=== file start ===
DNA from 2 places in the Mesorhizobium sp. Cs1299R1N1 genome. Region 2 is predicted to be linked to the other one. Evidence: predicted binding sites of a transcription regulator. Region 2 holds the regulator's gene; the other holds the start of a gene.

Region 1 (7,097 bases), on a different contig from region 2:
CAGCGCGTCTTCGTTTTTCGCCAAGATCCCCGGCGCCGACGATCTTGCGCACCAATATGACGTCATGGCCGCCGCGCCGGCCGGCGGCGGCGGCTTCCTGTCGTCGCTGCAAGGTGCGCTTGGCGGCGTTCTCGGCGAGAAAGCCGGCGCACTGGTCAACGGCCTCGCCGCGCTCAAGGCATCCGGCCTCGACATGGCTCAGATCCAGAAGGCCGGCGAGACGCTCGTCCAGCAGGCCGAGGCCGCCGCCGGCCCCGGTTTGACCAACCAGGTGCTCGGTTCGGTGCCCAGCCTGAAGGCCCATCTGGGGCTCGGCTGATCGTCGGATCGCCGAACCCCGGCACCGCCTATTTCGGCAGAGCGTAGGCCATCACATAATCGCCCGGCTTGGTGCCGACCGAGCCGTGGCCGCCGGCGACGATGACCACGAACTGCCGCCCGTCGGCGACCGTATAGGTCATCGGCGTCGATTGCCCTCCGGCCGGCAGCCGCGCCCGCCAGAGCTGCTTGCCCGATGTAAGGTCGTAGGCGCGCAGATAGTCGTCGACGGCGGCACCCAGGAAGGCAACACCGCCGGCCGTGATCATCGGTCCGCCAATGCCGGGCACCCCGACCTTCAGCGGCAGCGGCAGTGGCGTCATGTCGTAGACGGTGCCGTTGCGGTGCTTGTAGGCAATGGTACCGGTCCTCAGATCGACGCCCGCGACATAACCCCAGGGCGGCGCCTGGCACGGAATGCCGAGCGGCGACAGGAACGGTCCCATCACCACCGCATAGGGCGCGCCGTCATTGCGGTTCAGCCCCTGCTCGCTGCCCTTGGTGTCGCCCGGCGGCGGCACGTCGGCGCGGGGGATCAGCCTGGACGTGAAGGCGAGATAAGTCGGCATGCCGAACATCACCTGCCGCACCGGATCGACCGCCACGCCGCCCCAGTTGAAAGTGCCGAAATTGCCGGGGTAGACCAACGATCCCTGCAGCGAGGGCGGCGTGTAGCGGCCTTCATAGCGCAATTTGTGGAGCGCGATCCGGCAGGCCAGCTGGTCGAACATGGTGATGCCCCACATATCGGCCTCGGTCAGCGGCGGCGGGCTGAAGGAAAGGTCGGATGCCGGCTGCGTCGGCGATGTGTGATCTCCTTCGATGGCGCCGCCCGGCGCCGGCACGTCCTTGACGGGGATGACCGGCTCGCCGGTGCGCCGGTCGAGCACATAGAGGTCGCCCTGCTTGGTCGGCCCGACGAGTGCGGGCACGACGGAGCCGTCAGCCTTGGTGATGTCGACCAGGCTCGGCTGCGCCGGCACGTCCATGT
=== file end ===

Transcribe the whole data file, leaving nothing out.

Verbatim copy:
DNA from 2 places in the Mesorhizobium sp. Cs1299R1N1 genome. Region 2 is predicted to be linked to the other one. Evidence: predicted binding sites of a transcription regulator. Region 2 holds the regulator's gene; the other holds the start of a gene.

Region 1 (7,097 bases), on a different contig from region 2:
CAGCGCGTCTTCGTTTTTCGCCAAGATCCCCGGCGCCGACGATCTTGCGCACCAATATGACGTCATGGCCGCCGCGCCGGCCGGCGGCGGCGGCTTCCTGTCGTCGCTGCAAGGTGCGCTTGGCGGCGTTCTCGGCGAGAAAGCCGGCGCACTGGTCAACGGCCTCGCCGCGCTCAAGGCATCCGGCCTCGACATGGCTCAGATCCAGAAGGCCGGCGAGACGCTCGTCCAGCAGGCCGAGGCCGCCGCCGGCCCCGGTTTGACCAACCAGGTGCTCGGTTCGGTGCCCAGCCTGAAGGCCCATCTGGGGCTCGGCTGATCGTCGGATCGCCGAACCCCGGCACCGCCTATTTCGGCAGAGCGTAGGCCATCACATAATCGCCCGGCTTGGTGCCGACCGAGCCGTGGCCGCCGGCGACGATGACCACGAACTGCCGCCCGTCGGCGACCGTATAGGTCATCGGCGTCGATTGCCCTCCGGCCGGCAGCCGCGCCCGCCAGAGCTGCTTGCCCGATGTAAGGTCGTAGGCGCGCAGATAGTCGTCGACGGCGGCACCCAGGAAGGCAACACCGCCGGCCGTGATCATCGGTCCGCCAATGCCGGGCACCCCGACCTTCAGCGGCAGCGGCAGTGGCGTCATGTCGTAGACGGTGCCGTTGCGGTGCTTGTAGGCAATGGTACCGGTCCTCAGATCGACGCCCGCGACATAACCCCAGGGCGGCGCCTGGCACGGAATGCCGAGCGGCGACAGGAACGGTCCCATCACCACCGCATAGGGCGCGCCGTCATTGCGGTTCAGCCCCTGCTCGCTGCCCTTGGTGTCGCCCGGCGGCGGCACGTCGGCGCGGGGGATCAGCCTGGACGTGAAGGCGAGATAAGTCGGCATGCCGAACATCACCTGCCGCACCGGATCGACCGCCACGCCGCCCCAGTTGAAAGTGCCGAAATTGCCGGGGTAGACCAACGATCCCTGCAGCGAGGGCGGCGTGTAGCGGCCTTCATAGCGCAATTTGTGGAGCGCGATCCGGCAGGCCAGCTGGTCGAACATGGTGATGCCCCACATATCGGCCTCGGTCAGCGGCGGCGGGCTGAAGGAAAGGTCGGATGCCGGCTGCGTCGGCGATGTGTGATCTCCTTCGATGGCGCCGCCCGGCGCCGGCACGTCCTTGACGGGGATGACCGGCTCGCCGGTGCGCCGGTCGAGCACATAGAGGTCGCCCTGCTTGGTCGGCCCGACGAGTGCGGGCACGACGGAGCCGTCAGCCTTGGTGATGTCGACCAGGCTCGGCTGCGCCGGCACGTCCATGT